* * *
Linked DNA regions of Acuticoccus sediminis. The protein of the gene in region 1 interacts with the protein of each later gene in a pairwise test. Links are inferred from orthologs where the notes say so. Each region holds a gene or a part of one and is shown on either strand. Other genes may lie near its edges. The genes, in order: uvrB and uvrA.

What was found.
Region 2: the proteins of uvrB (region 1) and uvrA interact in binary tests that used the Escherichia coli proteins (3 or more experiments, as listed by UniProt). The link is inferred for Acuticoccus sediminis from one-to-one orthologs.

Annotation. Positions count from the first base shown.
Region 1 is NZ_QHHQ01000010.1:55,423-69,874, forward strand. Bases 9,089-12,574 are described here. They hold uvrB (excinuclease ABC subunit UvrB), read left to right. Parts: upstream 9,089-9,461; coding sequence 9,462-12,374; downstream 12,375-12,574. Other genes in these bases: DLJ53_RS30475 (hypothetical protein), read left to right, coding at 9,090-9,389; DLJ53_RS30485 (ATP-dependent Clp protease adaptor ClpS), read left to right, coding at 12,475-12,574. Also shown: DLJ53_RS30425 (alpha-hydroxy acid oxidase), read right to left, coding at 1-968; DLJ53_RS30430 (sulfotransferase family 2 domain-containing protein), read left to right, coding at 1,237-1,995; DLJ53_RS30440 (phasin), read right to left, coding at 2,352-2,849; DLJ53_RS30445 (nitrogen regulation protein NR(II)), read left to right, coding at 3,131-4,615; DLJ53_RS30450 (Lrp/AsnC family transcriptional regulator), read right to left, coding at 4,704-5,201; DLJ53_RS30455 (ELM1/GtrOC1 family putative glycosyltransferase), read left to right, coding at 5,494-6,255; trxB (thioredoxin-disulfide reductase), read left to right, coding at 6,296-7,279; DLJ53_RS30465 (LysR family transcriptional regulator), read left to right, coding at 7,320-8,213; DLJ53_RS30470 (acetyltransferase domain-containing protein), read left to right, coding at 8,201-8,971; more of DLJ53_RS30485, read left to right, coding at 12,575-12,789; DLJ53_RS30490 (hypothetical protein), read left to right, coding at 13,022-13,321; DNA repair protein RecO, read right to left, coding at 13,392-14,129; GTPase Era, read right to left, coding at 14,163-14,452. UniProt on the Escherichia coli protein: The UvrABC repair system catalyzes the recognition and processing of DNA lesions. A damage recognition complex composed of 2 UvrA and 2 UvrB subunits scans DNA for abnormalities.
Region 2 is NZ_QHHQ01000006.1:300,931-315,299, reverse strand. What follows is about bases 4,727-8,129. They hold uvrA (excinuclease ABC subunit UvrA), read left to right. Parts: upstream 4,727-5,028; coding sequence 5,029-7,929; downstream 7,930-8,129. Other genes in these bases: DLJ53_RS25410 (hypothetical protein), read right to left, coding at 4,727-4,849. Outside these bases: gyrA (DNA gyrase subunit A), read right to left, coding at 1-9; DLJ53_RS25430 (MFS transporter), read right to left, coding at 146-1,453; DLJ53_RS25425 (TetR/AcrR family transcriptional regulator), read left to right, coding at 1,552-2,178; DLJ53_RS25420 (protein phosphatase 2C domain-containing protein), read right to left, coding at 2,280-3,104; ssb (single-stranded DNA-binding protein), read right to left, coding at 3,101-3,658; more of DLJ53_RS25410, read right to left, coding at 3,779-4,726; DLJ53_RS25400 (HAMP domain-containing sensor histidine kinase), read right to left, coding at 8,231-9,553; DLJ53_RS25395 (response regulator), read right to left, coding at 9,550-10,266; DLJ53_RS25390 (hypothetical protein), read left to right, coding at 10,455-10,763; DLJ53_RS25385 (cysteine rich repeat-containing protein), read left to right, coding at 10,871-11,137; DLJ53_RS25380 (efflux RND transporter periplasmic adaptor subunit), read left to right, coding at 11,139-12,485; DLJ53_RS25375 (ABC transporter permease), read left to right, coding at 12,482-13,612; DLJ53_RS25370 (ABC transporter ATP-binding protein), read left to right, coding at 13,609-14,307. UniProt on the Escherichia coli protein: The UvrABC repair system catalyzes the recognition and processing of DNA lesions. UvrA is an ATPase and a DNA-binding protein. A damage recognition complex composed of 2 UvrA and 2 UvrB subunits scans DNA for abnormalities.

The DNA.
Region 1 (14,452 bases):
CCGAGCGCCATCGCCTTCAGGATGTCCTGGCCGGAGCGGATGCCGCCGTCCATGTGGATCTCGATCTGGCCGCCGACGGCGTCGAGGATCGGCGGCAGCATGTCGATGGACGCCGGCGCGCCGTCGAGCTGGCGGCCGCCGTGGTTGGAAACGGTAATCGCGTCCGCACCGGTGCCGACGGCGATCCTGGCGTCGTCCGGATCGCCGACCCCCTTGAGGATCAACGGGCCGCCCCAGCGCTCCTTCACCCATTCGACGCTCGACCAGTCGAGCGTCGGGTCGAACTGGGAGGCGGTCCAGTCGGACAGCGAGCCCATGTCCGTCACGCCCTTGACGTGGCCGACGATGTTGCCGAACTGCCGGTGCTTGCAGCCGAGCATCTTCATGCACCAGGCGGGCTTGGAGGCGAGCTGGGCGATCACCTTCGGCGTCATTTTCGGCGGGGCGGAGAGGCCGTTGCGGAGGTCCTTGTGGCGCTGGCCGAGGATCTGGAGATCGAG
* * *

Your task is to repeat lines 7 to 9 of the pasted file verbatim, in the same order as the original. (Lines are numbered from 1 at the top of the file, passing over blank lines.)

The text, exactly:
The DNA.
Region 1 (14,452 bases):
CCGAGCGCCATCGCCTTCAGGATGTCCTGGCCGGAGCGGATGCCGCCGTCCATGTGGATCTCGATCTGGCCGCCGACGGCGTCGAGGATCGGCGGCAGCATGTCGATGGACGCCGGCGCGCCGTCGAGCTGGCGGCCGCCGTGGTTGGAAACGGTAATCGCGTCCGCACCGGTGCCGACGGCGATCCTGGCGTCGTCCGGATCGCCGACCCCCTTGAGGATCAACGGGCCGCCCCAGCGCTCCTTCACCCATTCGACGCTCGACCAGTCGAGCGTCGGGTCGAACTGGGAGGCGGTCCAGTCGGACAGCGAGCCCATGTCCGTCACGCCCTTGACGTGGCCGACGATGTTGCCGAACTGCCGGTGCTTGCAGCCGAGCATCTTCATGCACCAGGCGGGCTTGGAGGCGAGCTGGGCGATCACCTTCGGCGTCATTTTCGGCGGGGCGGAGAGGCCGTTGCGGAGGTCCTTGTGGCGCTGGCCGAGGATCTGGAGATCGAG